Oxford Is Digitizing UK’s World War I Memorabilia

The Lest We Forget Project is asking people to bring in letters, photos and objects from the Great War to be recorded for a free online database

WWI Troops
National Archives

Despite a slew of remembrances and documentaries to commemorate the 100th anniversary of World War I, the war and its importance are slipping from consciousness. But according to the BBC, Oxford University hopes to keep the conflict that reshaped the globe and defined the 20th century from slipping further into the mists of history. The University has launched a crowdfunding project called Lest We Forget that will digitize World War I-related materials across the United Kingdom.

According to a video press release, the project plans to set up digitization days in locations across the country. People with items from the war, including letters, photographs, uniforms, weapons and even family stories can come in and have their materials digitally photographed. Then, on November 11, 2018, the 100th anniversary of the end of the war, the collection will go online as an archive free to the public.

Jaymi McCann at The Express reports that this isn’t the first time project leader Stuart Lee has digitized WWI materials. In 2008, he ran a pilot program in the U.K. that created a database of 6,500 pieces of WWI memorabilia. The team then moved on to mainland Europe, where a project called Europeana has now documented 702,718 items from across Europe.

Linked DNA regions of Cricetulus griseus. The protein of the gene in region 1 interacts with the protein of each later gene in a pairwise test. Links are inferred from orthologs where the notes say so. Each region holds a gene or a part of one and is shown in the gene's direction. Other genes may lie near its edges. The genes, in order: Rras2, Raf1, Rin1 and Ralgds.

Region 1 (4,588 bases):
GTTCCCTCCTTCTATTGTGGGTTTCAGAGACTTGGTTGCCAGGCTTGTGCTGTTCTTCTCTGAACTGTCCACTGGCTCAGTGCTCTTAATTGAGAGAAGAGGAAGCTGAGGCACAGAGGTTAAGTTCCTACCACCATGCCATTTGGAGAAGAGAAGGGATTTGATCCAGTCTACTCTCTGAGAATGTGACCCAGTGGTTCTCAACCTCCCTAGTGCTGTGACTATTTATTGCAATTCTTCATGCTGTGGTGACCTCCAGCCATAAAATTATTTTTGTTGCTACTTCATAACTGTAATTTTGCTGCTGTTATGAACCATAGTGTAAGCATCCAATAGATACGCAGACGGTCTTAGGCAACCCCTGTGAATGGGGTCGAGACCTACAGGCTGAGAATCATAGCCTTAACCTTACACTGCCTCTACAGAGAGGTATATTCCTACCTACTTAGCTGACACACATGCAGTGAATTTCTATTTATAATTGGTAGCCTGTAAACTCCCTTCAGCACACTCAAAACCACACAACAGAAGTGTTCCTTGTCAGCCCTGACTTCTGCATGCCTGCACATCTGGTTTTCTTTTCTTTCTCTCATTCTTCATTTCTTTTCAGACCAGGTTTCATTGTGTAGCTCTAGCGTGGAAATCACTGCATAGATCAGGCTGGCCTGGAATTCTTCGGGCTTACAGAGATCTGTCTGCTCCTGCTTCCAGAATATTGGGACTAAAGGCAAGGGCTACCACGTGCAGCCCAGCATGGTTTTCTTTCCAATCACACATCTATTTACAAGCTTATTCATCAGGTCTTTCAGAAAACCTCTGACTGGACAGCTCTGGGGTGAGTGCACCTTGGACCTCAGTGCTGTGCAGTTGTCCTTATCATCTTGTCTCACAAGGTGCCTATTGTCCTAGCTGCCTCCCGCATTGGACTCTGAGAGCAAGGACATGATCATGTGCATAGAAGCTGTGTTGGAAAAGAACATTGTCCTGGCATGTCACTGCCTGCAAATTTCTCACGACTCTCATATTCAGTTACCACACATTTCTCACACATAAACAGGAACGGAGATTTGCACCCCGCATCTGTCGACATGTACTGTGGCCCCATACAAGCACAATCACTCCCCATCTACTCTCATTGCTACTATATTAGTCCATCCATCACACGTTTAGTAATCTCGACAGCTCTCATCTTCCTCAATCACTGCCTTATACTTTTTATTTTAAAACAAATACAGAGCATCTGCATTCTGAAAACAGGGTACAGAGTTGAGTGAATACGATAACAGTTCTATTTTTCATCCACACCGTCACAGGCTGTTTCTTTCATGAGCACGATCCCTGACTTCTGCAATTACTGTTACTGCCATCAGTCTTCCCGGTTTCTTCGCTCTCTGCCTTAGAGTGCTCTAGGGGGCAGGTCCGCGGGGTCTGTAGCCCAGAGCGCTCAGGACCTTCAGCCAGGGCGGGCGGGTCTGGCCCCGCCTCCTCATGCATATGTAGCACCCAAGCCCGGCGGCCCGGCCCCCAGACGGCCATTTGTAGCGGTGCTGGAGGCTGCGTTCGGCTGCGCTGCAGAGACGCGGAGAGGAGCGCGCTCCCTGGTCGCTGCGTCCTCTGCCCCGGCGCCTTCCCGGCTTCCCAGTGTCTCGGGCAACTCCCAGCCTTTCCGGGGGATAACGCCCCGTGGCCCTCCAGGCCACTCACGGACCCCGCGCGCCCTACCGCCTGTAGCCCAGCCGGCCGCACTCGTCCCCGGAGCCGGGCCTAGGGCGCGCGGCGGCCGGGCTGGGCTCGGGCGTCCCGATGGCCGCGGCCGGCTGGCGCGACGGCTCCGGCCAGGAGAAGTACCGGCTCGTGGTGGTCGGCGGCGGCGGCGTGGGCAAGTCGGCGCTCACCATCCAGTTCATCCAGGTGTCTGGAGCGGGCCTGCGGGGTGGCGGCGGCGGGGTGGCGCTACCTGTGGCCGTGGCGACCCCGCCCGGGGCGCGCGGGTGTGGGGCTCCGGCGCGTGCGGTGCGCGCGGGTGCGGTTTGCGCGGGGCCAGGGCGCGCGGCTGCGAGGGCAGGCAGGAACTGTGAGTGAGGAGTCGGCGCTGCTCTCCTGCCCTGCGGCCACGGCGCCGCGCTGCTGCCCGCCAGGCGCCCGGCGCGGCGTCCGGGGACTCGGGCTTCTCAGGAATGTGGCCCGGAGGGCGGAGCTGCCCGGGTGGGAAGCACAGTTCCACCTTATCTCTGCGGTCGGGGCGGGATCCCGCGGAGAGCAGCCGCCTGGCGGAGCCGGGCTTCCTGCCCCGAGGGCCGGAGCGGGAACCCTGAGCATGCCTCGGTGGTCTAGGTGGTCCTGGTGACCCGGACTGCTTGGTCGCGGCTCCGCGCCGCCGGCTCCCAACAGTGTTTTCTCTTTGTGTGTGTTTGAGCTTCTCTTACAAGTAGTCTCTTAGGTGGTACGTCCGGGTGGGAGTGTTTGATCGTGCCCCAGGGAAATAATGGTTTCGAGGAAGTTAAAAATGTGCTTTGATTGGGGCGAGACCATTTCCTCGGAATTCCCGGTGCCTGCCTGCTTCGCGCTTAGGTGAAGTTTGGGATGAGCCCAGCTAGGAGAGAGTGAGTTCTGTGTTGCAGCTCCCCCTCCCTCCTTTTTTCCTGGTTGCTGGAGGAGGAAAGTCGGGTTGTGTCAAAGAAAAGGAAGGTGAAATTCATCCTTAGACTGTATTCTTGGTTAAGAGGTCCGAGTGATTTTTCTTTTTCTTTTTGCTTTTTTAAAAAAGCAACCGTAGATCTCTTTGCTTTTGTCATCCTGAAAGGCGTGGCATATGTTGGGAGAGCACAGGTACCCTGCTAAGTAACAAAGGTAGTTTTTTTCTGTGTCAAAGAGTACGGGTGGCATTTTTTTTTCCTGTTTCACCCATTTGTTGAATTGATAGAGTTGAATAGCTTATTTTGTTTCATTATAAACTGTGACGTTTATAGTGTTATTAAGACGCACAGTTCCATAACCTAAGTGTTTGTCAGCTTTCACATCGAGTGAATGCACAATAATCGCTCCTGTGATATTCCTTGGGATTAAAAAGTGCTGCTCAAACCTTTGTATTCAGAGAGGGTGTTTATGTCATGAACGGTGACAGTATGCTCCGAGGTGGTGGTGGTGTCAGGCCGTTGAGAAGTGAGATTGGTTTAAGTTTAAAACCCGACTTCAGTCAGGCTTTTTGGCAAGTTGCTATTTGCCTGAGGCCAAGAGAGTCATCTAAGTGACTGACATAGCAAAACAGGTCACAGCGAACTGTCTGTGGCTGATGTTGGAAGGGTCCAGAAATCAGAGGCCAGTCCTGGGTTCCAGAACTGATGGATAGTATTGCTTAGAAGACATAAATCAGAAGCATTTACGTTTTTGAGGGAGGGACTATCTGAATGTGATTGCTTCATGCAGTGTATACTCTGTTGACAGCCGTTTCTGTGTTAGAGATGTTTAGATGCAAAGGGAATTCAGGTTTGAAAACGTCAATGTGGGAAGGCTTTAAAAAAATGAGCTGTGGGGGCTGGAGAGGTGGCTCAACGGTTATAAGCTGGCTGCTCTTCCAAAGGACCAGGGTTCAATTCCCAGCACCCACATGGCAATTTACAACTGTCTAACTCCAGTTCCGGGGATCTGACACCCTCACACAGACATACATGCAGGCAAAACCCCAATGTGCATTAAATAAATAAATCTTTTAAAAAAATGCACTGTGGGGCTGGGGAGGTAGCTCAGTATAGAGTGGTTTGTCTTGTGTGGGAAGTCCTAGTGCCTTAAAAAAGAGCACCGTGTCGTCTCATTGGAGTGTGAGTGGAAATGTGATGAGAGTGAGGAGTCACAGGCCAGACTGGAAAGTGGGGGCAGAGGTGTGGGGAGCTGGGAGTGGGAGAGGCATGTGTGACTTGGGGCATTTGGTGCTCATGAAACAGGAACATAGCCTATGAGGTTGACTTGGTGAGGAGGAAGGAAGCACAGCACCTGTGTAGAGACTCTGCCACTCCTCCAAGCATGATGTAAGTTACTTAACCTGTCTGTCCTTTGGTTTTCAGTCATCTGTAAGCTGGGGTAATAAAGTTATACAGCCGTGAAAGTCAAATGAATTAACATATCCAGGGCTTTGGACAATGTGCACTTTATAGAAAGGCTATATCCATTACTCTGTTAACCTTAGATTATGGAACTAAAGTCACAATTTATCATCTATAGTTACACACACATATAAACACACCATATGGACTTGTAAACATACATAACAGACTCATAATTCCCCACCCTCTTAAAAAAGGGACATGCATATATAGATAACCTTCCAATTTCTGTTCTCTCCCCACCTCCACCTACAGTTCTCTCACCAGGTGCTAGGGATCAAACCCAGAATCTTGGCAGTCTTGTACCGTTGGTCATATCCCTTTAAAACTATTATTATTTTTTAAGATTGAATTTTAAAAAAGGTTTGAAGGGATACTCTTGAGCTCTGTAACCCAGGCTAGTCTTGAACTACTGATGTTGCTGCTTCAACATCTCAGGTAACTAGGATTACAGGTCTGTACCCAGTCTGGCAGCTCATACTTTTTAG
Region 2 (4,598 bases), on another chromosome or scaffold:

Those projects have led to some incredible finds, including a starched collar that saved a man from a flying shard of glass during an air raid, and a matchbox that contained a farewell message written by a soldier to his family that miraculously made it to them just days before he died. In Munich the team even found a postcard sent from 27-year-old soldier named Adolf Hitler that referenced a painful dental procedure.

“These items tell the real story of the war. They tell the story from the perspective of the families who were affected by it and the people who fought in it. They have been passed down through the generations because people felt they were important enough to keep,” Lee tells McCann. “Every day, items of historical importance are being lost. People from the older generation pass away and their houses are cleared; their attics are emptied. Old photos or bits of paper or documents that look unimportant but in fact offer a huge insight into life back then, are being thrown in the bin.”

But preserving all that material isn’t cheap. The project’s crowdfunding seeks to raise about $100,000 for the project in order to train about 70 local volunteers as “digital champions” to digitize the material. So far they’ve raised about $7,700.

While the United States doesn’t have a similar national effort to preserve the history of the war, the Tennessee State Library and Archives is engaged in a similar effort, and is digitizing letters, photos, maps and other documents of the 130,000 men from that state that served in WWI in a project called “Over Here, Over There: Tennesseans in the First World War.” On April 6, the 100th anniversary of the U.S. entry into the war, the National Archives unveiled a huge digitization project that put more than 110,000 photographs from the war as well as almost 300 reels of film online.